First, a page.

There are no statistics on how much time we spend listening to music, but in my case, it's definitely more than the time I 'waste' on sleeping. Listening to music is probably the most popular activity amongst human beings. If you want to know exactly how popular it is, think of the fact that more than 100 million iPods have been sold all over the world.
However, despite the iPod's success, it also caused an increase of car accidents on New York streets which in turn led to a law banning the use of iPods while crossing the street. But hey, that is not my concern. My concern is with duplicity of music files on my computer. I was never able to resist cleaning out all duplicate music files manually. My 'resistance' record was of about half a day, which resulted in claiming back about three gigs of space.
A better alternative, one that would avoid wasting your time and pinpointing the right files without having to listen to each song and its duplicate is getting your hands on a software able to check the files and accurately mark the duplicates.
Duplicate Music Files Finder is a free solution for the task at hand which can work like a charm. The interface is nothing fancy and the options can be handled by any type of user. It is straightforward and from the moment you open it, you will dive directly into options.
Settings tabs and options are displayed in the upper part of the screen, right on the title bar, and in the lower part of the application window. Adding the files to be compared by the application can be done one way only: by adding folders. This comes as a downside as you
will not be able to add file by file. Also, there is no support for drag and drop, which makes things a bit uncomfortable.
But look on the bright side. Duplicate Music Files Finder (DMFF) supports a large array of audio formats by default. From the popular MP3, WAV, WMA, OGG or MID to those less used by the average user: AAC, ASF, APE, MPC, MP1, MP2, SPX, M4A or M4B. Regarding this list, the application is flexible and lets you add your own file formats with ease, by simply typing in the extension.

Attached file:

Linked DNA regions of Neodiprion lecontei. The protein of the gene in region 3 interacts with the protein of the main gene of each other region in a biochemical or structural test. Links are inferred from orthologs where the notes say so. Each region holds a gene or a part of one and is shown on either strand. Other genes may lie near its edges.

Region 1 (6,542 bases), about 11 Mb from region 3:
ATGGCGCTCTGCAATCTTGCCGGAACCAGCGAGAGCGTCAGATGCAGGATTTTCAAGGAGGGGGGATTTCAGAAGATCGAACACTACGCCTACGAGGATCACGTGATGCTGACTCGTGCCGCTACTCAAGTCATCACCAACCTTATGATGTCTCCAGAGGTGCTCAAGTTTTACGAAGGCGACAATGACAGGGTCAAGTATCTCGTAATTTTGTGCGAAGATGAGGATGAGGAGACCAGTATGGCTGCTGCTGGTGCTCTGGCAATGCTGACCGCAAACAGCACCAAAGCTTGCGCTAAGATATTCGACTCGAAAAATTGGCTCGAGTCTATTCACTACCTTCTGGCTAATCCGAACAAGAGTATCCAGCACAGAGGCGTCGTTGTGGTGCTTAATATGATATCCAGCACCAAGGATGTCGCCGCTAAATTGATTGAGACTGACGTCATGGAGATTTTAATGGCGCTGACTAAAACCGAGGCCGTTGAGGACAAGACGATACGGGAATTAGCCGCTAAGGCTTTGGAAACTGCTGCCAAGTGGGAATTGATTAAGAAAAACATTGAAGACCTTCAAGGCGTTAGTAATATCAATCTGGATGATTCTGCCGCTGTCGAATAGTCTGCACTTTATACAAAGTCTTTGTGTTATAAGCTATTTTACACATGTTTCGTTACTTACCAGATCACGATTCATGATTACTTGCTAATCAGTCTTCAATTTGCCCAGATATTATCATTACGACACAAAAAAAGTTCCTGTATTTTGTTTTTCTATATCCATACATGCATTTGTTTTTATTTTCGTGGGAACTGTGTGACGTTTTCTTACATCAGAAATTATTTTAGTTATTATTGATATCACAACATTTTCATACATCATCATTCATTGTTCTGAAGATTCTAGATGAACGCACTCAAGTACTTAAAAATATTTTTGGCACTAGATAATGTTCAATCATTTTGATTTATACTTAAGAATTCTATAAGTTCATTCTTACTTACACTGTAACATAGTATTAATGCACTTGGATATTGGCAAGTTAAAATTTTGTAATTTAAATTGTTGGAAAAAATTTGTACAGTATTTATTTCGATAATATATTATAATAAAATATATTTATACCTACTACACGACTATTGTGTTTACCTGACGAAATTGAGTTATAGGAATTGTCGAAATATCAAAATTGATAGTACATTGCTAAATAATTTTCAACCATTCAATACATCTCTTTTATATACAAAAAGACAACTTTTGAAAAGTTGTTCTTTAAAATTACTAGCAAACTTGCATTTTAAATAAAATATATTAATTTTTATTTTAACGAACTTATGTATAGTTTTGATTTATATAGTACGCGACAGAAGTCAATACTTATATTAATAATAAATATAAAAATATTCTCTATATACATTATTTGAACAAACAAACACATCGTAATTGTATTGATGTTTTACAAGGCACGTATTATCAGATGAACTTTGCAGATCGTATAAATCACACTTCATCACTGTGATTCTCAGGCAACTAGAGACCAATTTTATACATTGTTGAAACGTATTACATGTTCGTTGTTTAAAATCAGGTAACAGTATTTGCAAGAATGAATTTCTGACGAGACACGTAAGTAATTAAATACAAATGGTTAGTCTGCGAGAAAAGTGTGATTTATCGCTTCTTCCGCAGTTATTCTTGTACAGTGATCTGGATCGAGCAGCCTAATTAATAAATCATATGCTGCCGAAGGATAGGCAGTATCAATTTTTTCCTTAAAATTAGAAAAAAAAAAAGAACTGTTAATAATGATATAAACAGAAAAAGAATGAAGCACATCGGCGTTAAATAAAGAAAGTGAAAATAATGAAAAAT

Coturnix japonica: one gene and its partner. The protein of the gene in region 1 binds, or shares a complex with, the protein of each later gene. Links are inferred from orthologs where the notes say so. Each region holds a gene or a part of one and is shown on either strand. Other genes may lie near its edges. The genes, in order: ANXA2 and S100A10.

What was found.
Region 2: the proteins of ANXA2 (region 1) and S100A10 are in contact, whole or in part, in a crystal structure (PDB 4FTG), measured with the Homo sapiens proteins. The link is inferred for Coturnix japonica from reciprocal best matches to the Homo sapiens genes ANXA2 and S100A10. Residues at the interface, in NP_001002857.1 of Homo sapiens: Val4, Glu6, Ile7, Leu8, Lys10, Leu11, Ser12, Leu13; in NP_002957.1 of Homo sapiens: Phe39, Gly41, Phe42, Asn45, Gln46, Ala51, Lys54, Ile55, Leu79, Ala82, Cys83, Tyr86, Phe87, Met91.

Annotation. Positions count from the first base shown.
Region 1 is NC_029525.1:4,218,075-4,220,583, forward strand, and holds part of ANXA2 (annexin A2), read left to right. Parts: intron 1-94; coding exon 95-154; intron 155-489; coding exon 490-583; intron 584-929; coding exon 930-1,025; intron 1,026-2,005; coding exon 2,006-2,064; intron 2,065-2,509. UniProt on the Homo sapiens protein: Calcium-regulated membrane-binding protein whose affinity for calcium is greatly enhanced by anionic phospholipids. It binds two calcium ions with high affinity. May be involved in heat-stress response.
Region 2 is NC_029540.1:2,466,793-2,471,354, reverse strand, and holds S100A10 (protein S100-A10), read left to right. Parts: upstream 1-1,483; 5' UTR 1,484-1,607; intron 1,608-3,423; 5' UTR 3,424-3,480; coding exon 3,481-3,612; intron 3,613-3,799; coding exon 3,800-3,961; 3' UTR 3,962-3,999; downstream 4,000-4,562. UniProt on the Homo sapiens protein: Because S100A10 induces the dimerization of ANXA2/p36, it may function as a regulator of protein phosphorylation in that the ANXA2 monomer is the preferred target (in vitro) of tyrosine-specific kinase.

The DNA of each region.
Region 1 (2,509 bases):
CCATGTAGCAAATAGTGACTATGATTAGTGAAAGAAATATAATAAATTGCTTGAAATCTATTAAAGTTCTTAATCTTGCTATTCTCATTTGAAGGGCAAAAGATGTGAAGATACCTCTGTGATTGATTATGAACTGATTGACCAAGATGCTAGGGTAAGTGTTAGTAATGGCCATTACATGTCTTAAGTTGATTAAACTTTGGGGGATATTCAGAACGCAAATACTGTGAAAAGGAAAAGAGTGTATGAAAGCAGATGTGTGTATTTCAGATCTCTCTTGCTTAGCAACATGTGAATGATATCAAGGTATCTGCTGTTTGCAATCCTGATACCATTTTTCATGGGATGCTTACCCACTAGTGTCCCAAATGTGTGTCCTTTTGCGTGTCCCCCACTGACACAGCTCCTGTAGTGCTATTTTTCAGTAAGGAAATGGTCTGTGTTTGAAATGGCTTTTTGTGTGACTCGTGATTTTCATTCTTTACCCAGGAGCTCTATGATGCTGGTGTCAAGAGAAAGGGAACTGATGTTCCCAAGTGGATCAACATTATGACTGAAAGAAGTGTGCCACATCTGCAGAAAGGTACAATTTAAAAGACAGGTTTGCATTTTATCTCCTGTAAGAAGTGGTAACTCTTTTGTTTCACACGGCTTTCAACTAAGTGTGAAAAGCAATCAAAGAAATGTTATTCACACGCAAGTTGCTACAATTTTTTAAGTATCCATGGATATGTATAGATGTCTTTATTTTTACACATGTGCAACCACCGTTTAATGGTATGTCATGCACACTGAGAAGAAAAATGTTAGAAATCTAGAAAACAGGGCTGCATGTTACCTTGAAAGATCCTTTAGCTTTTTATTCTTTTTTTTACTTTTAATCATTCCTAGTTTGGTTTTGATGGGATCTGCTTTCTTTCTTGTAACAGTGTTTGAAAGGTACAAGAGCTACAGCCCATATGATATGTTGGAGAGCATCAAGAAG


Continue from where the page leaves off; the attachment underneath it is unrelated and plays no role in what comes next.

The methods offered by DMFF for comparing music files and detecting duplicates include file name checking in which case it will return exact matches only, file size analysis, CRC checking and an advanced module that can be configured in Options menu. The downside is that during the process you cannot select multiple modes at once. Thus you may have files with the exact name but with different sizes or vice versa. If it is the other way around (files have the same size but bear different names) a CRC check is the way to go as it detects files having the same content.
The above mentioned methods for detecting duplicates are not restricted to finding audio files only and they are suitable for other file types as well. For this to work you will have to instruct the application to look in all file formats in General options.
Advanced File Matching module is specially designed to find music files duplicates. This method is configurable from the Options menu and you can choose to ignore digits, enable comparing files only if they have the same size, ignore case, define the text in brackets to be ignored, enable TAG info retrieving and comparing (if existent) and define the general strings to be ignored. The option is not state of the art in sniffing duplicates, but it will do a good job with less difficult cases. Our testing included lots of elements in file name (dots, brackets, numbers, special characters) making it too difficult for DMFF to recognize the duplicates.